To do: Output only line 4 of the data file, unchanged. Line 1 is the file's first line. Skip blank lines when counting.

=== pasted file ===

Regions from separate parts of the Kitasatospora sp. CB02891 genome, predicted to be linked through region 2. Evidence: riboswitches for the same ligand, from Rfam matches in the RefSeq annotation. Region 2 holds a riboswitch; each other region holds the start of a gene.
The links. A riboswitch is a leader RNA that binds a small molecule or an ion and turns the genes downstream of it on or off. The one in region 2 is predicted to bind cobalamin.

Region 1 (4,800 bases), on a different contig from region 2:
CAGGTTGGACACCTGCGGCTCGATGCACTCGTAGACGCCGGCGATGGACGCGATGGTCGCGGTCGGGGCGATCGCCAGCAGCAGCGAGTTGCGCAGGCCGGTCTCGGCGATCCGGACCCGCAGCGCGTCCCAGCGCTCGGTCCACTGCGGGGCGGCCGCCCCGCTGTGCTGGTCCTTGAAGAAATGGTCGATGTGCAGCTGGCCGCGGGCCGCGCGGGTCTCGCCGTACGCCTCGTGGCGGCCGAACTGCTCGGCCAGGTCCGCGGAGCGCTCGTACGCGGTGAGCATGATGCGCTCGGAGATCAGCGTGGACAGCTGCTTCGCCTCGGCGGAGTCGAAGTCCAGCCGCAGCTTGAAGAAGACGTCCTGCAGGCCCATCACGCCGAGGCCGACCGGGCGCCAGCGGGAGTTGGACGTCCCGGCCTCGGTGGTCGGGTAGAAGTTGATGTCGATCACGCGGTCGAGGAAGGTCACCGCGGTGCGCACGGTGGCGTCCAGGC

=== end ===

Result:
CAGGTTGGACACCTGCGGCTCGATGCACTCGTAGACGCCGGCGATGGACGCGATGGTCGCGGTCGGGGCGATCGCCAGCAGCAGCGAGTTGCGCAGGCCGGTCTCGGCGATCCGGACCCGCAGCGCGTCCCAGCGCTCGGTCCACTGCGGGGCGGCCGCCCCGCTGTGCTGGTCCTTGAAGAAATGGTCGATGTGCAGCTGGCCGCGGGCCGCGCGGGTCTCGCCGTACGCCTCGTGGCGGCCGAACTGCTCGGCCAGGTCCGCGGAGCGCTCGTACGCGGTGAGCATGATGCGCTCGGAGATCAGCGTGGACAGCTGCTTCGCCTCGGCGGAGTCGAAGTCCAGCCGCAGCTTGAAGAAGACGTCCTGCAGGCCCATCACGCCGAGGCCGACCGGGCGCCAGCGGGAGTTGGACGTCCCGGCCTCGGTGGTCGGGTAGAAGTTGATGTCGATCACGCGGTCGAGGAAGGTCACCGCGGTGCGCACGGTGGCGTCCAGGC